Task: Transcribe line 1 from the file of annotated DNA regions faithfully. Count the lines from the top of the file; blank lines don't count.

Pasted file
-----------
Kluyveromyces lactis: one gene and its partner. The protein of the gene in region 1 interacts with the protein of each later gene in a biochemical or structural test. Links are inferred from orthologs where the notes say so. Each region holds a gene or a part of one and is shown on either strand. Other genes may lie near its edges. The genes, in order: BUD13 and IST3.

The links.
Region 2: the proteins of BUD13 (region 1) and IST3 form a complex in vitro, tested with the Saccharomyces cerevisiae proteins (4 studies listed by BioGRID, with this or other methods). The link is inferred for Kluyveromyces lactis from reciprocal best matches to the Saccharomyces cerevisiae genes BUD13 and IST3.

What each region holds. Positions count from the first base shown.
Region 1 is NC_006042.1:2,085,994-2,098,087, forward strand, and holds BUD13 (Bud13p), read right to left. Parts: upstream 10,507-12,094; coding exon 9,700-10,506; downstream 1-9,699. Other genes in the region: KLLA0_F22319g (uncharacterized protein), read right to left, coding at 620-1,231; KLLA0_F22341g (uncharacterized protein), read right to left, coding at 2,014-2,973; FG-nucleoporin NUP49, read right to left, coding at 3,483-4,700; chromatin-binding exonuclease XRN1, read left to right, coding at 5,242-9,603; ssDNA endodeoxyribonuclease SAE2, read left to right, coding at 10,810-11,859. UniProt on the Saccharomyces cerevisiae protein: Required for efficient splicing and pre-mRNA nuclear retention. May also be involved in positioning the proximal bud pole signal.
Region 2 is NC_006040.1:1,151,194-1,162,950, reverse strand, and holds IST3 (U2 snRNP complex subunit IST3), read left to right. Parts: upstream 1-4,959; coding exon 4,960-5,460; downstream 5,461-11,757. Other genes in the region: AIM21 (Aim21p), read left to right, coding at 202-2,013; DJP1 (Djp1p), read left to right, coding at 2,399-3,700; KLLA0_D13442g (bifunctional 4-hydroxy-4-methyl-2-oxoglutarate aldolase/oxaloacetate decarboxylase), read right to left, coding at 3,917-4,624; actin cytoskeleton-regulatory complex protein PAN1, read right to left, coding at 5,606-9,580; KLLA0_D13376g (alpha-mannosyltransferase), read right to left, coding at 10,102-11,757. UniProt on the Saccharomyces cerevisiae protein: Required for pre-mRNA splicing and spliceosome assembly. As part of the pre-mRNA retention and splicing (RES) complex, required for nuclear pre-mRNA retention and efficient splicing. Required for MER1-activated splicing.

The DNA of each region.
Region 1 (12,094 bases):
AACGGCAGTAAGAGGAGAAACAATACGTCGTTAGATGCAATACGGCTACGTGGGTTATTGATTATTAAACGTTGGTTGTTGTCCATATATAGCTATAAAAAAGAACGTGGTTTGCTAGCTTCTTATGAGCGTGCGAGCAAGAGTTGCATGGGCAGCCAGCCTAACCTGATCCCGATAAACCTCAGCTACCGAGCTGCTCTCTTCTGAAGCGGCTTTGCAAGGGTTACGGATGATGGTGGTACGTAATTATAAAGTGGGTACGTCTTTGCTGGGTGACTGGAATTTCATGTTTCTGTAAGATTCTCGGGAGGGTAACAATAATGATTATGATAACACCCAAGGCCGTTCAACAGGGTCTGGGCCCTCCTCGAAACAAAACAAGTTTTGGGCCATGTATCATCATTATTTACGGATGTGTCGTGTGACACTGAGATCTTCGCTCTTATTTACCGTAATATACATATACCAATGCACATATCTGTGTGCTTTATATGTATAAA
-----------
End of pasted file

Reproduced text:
Kluyveromyces lactis: one gene and its partner. The protein of the gene in region 1 interacts with the protein of each later gene in a biochemical or structural test. Links are inferred from orthologs where the notes say so. Each region holds a gene or a part of one and is shown on either strand. Other genes may lie near its edges. The genes, in order: BUD13 and IST3.